> ------------ >
> >1 to 2.4 million rows : Primary key index used and
> results >were
> >returned semi instant (i.e milliseconds).
> >
> >2.4 million to 3.6 million: The optimizer reported that
> the >database
> >server is doing a sequential search of the table and as
> >expected the
> >query takes longer to return (1 min 10 secs). Strangly
> this >only applies when the number of records is > 25 in
> this >segment, e.g
> >if the query is column1 >= 5000 and column1 <= 5024, it
> uses >the
> >primary key index.
> >
> >3.6 million to 8 million: Primary key index used and
> results >were
> >returned semi instant (i.e milliseconds).
> >
> >It strikes me as a bit odd that the database server
> choses >not to use the primary key index for the range of
> records >described above.
> >
> >There is no fragmentation on the table (my first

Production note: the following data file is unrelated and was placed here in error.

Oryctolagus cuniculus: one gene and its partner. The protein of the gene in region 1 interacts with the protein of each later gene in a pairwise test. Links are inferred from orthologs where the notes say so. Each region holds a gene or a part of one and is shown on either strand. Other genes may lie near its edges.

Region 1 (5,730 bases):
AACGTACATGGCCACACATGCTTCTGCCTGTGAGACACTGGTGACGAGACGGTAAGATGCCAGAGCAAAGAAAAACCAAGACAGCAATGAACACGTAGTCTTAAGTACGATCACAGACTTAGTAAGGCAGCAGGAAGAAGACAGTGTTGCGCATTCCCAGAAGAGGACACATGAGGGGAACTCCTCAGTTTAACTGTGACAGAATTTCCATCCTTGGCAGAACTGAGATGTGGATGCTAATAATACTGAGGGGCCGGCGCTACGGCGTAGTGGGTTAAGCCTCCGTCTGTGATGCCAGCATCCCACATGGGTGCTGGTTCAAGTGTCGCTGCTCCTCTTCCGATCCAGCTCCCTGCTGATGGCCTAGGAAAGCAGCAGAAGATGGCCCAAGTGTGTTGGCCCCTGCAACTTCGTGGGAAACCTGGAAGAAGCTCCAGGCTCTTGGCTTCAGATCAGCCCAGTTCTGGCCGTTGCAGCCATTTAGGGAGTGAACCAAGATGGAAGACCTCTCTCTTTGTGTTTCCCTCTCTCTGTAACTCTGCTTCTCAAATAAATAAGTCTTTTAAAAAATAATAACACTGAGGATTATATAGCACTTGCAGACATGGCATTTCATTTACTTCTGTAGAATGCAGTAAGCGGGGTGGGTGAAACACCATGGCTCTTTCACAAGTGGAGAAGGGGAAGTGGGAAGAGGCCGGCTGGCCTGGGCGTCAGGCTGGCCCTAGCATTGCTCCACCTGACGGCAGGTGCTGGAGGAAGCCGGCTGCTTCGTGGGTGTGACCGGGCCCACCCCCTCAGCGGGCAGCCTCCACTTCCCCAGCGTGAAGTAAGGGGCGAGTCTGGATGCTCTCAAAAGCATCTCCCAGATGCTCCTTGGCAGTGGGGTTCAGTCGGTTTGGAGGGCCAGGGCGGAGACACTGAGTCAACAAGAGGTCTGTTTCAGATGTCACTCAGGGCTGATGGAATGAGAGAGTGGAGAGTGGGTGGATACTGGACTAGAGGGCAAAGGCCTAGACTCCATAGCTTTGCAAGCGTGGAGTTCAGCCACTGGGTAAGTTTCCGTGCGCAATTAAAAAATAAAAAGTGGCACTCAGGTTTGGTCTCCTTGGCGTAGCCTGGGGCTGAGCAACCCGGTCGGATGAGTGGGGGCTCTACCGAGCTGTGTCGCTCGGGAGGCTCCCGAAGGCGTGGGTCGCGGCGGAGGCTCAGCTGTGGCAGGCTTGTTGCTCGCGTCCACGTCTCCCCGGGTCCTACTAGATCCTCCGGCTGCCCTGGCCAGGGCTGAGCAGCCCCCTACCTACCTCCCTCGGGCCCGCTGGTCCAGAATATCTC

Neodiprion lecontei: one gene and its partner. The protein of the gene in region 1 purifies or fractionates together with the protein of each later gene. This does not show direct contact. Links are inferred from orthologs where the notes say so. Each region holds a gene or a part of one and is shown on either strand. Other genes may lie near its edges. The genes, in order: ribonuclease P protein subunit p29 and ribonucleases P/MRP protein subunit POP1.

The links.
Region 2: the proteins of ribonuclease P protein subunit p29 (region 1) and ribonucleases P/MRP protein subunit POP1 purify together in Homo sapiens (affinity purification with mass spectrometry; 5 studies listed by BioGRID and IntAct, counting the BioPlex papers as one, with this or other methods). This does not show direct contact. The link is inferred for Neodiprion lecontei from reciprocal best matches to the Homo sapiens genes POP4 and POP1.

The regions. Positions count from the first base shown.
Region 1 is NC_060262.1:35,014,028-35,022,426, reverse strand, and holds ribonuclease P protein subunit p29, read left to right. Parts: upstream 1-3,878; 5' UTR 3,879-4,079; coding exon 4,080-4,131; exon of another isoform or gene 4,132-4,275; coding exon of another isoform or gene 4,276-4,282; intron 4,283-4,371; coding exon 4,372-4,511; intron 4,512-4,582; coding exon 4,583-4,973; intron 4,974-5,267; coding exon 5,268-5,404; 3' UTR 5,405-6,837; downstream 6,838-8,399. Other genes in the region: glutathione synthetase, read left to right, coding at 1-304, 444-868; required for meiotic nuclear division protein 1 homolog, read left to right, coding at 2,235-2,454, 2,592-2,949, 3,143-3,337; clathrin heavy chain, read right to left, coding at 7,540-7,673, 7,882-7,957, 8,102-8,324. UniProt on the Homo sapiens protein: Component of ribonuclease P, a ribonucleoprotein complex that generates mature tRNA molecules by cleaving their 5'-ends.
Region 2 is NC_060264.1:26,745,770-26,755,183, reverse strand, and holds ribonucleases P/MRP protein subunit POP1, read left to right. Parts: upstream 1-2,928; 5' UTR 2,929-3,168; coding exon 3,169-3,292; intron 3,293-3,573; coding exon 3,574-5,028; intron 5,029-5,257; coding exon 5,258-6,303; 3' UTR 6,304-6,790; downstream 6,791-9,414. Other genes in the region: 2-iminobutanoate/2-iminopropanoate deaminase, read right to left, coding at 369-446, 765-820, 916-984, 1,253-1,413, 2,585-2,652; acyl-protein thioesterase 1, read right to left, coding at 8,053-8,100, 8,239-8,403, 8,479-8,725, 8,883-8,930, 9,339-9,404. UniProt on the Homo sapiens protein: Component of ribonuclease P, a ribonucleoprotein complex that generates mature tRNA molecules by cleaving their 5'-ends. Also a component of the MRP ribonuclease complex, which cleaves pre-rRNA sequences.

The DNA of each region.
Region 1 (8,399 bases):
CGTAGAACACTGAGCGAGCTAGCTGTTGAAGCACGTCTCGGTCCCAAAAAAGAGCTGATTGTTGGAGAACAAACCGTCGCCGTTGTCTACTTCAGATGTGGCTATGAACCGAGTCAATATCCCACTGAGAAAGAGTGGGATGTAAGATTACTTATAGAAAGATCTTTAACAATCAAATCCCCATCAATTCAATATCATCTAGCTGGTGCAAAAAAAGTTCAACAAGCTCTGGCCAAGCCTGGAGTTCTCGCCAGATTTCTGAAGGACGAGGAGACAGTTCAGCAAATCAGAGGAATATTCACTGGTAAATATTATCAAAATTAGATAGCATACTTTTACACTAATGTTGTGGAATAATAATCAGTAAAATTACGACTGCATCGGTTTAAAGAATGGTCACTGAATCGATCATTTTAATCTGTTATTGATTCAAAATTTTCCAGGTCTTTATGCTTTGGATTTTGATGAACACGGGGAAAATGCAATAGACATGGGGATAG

> instinct) >as the database was rebuilt and the
> sa_table_fragmentation() >stored procedure returns
> segs_per_row = 1 on the table in >question, also
> >the disk volumn the database is loaded from is not
> >fragmented.
> >
> >Is there any way to force the optimizer to always use the
> >primary
> >key index on a query.
> >
> >My apologies that this turned out to be a bit long.
> >
> >Thanks
> >
> >Regards
> >
> >Ollie
>
> --
> SQL Anywhere Studio 9 Developer's Guide
> Buy the book:
>
http://www.amazon.com/exec/obidos/ASIN/1556225067/risingroad-20
> bcarter@risingroad.com
> RisingRoad SQL Anywhere and MobiLink Professional Services
> www.risingroad.com


Glenn Paulley Posted on 2004-12-16 18:55:32.0Z
Newsgroups: ianywhere.public.general
Subject: Re: **Primary Key index search behaviour**
From: Glenn Paulley <paulley@ianywhere.com>
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Organization: iAnywhere Solutions
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Did you recompute the table's statistics via the CREATE STATISTICS
statement between each of your test runs?

Glenn

Ollie wrote in news:41c15bc9.7581.1681692777@sybase.com:

> Hi,
>
> I'll try and keep this short and hopefully someone will
> be able to shed some light on this.
>
> Client System : Windows NT4 SP6